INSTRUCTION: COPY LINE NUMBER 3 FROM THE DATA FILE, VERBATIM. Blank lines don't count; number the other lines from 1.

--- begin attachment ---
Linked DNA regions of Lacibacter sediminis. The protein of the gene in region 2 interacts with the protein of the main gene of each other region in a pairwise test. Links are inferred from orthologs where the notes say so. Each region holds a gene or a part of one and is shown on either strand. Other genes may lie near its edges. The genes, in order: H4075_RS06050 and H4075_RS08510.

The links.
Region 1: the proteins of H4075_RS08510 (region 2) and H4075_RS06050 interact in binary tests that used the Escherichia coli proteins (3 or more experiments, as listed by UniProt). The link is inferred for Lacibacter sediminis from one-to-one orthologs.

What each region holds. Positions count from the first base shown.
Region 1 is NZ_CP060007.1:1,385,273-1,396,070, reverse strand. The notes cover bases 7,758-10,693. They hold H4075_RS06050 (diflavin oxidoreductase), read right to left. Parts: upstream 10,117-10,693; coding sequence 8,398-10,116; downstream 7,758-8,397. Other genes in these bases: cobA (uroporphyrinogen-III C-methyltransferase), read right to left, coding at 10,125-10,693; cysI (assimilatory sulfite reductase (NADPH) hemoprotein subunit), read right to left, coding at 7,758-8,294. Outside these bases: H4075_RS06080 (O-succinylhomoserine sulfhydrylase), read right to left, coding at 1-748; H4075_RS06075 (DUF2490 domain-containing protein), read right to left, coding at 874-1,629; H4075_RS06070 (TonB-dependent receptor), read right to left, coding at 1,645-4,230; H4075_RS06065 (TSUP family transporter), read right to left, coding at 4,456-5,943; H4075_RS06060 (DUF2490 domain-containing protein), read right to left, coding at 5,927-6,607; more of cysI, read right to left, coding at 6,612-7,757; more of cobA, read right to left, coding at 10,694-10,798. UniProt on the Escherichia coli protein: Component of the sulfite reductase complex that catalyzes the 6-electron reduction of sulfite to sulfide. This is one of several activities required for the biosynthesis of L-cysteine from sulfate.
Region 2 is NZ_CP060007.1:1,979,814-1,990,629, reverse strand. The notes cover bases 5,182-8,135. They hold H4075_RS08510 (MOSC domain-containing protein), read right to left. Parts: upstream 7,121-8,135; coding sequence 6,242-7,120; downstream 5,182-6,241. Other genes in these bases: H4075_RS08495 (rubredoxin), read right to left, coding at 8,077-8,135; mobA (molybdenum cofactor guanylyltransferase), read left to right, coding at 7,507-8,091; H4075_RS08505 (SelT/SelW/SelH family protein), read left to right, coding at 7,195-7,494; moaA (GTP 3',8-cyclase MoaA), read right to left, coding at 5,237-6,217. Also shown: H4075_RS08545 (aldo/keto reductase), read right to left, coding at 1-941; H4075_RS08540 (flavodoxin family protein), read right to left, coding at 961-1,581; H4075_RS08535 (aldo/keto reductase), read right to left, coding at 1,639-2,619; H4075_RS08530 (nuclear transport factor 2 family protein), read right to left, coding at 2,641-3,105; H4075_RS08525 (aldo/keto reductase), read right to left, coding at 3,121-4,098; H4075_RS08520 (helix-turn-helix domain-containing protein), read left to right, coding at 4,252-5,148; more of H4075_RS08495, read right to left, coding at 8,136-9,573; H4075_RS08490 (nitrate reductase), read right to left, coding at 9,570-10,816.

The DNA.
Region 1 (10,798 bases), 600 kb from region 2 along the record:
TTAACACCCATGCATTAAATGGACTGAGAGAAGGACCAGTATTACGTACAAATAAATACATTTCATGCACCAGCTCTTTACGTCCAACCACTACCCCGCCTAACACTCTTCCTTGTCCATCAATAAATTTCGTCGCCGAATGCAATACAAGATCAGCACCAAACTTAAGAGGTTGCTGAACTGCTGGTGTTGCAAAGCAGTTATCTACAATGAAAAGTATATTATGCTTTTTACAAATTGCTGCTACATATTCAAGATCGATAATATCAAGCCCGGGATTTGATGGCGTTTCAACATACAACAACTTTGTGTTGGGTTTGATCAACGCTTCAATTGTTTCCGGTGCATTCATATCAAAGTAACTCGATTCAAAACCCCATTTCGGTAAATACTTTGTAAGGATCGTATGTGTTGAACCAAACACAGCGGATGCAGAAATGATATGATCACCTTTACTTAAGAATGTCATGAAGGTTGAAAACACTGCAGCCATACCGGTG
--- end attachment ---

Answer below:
Region 1: the proteins of H4075_RS08510 (region 2) and H4075_RS06050 interact in binary tests that used the Escherichia coli proteins (3 or more experiments, as listed by UniProt). The link is inferred for Lacibacter sediminis from one-to-one orthologs.